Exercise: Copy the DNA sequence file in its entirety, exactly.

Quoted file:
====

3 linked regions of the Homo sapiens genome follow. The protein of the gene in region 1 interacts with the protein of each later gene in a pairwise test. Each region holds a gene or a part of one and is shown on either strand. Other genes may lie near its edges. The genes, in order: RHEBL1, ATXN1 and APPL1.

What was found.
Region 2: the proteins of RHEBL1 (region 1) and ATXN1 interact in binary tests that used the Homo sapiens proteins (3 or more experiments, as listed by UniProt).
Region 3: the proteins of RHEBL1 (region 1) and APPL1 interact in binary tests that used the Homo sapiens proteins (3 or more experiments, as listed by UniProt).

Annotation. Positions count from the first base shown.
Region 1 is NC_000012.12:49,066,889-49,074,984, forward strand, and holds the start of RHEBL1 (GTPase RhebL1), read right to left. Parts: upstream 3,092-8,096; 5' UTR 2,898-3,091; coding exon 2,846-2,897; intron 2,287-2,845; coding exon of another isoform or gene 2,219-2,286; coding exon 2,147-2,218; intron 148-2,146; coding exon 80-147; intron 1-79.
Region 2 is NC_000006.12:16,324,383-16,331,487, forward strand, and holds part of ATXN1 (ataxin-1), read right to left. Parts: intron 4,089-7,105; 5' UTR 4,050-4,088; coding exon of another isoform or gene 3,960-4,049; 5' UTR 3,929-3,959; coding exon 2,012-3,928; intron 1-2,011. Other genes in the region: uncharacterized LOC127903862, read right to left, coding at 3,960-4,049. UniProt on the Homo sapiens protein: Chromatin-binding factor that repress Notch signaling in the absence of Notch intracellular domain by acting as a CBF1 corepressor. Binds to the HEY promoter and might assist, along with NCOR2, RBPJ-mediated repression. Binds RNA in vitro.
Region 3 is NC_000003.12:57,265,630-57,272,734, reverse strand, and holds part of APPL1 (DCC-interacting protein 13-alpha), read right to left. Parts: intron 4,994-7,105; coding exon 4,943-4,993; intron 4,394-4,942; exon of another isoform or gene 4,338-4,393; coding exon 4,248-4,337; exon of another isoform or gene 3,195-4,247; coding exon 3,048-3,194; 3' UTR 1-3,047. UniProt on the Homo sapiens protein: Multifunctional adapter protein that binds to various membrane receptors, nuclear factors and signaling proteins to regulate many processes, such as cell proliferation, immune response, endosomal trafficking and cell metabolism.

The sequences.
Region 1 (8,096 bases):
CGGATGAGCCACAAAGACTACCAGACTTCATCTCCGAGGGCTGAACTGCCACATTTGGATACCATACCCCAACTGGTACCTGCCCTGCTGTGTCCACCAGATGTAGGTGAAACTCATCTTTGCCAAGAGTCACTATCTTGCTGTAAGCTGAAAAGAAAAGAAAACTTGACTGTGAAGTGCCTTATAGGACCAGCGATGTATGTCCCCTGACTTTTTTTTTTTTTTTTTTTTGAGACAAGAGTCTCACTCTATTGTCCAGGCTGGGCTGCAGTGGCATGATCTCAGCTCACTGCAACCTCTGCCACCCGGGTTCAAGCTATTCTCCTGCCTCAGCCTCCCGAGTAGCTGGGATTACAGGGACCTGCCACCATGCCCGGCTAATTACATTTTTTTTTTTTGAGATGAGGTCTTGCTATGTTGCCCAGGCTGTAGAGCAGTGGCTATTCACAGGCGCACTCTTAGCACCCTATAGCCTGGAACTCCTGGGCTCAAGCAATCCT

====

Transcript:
3 linked regions of the Homo sapiens genome follow. The protein of the gene in region 1 interacts with the protein of each later gene in a pairwise test. Each region holds a gene or a part of one and is shown on either strand. Other genes may lie near its edges. The genes, in order: RHEBL1, ATXN1 and APPL1.

What was found.
Region 2: the proteins of RHEBL1 (region 1) and ATXN1 interact in binary tests that used the Homo sapiens proteins (3 or more experiments, as listed by UniProt).
Region 3: the proteins of RHEBL1 (region 1) and APPL1 interact in binary tests that used the Homo sapiens proteins (3 or more experiments, as listed by UniProt).

Annotation. Positions count from the first base shown.
Region 1 is NC_000012.12:49,066,889-49,074,984, forward strand, and holds the start of RHEBL1 (GTPase RhebL1), read right to left. Parts: upstream 3,092-8,096; 5' UTR 2,898-3,091; coding exon 2,846-2,897; intron 2,287-2,845; coding exon of another isoform or gene 2,219-2,286; coding exon 2,147-2,218; intron 148-2,146; coding exon 80-147; intron 1-79.
Region 2 is NC_000006.12:16,324,383-16,331,487, forward strand, and holds part of ATXN1 (ataxin-1), read right to left. Parts: intron 4,089-7,105; 5' UTR 4,050-4,088; coding exon of another isoform or gene 3,960-4,049; 5' UTR 3,929-3,959; coding exon 2,012-3,928; intron 1-2,011. Other genes in the region: uncharacterized LOC127903862, read right to left, coding at 3,960-4,049. UniProt on the Homo sapiens protein: Chromatin-binding factor that repress Notch signaling in the absence of Notch intracellular domain by acting as a CBF1 corepressor. Binds to the HEY promoter and might assist, along with NCOR2, RBPJ-mediated repression. Binds RNA in vitro.
Region 3 is NC_000003.12:57,265,630-57,272,734, reverse strand, and holds part of APPL1 (DCC-interacting protein 13-alpha), read right to left. Parts: intron 4,994-7,105; coding exon 4,943-4,993; intron 4,394-4,942; exon of another isoform or gene 4,338-4,393; coding exon 4,248-4,337; exon of another isoform or gene 3,195-4,247; coding exon 3,048-3,194; 3' UTR 1-3,047. UniProt on the Homo sapiens protein: Multifunctional adapter protein that binds to various membrane receptors, nuclear factors and signaling proteins to regulate many processes, such as cell proliferation, immune response, endosomal trafficking and cell metabolism.

The sequences.
Region 1 (8,096 bases):
CGGATGAGCCACAAAGACTACCAGACTTCATCTCCGAGGGCTGAACTGCCACATTTGGATACCATACCCCAACTGGTACCTGCCCTGCTGTGTCCACCAGATGTAGGTGAAACTCATCTTTGCCAAGAGTCACTATCTTGCTGTAAGCTGAAAAGAAAAGAAAACTTGACTGTGAAGTGCCTTATAGGACCAGCGATGTATGTCCCCTGACTTTTTTTTTTTTTTTTTTTTGAGACAAGAGTCTCACTCTATTGTCCAGGCTGGGCTGCAGTGGCATGATCTCAGCTCACTGCAACCTCTGCCACCCGGGTTCAAGCTATTCTCCTGCCTCAGCCTCCCGAGTAGCTGGGATTACAGGGACCTGCCACCATGCCCGGCTAATTACATTTTTTTTTTTTGAGATGAGGTCTTGCTATGTTGCCCAGGCTGTAGAGCAGTGGCTATTCACAGGCGCACTCTTAGCACCCTATAGCCTGGAACTCCTGGGCTCAAGCAATCCT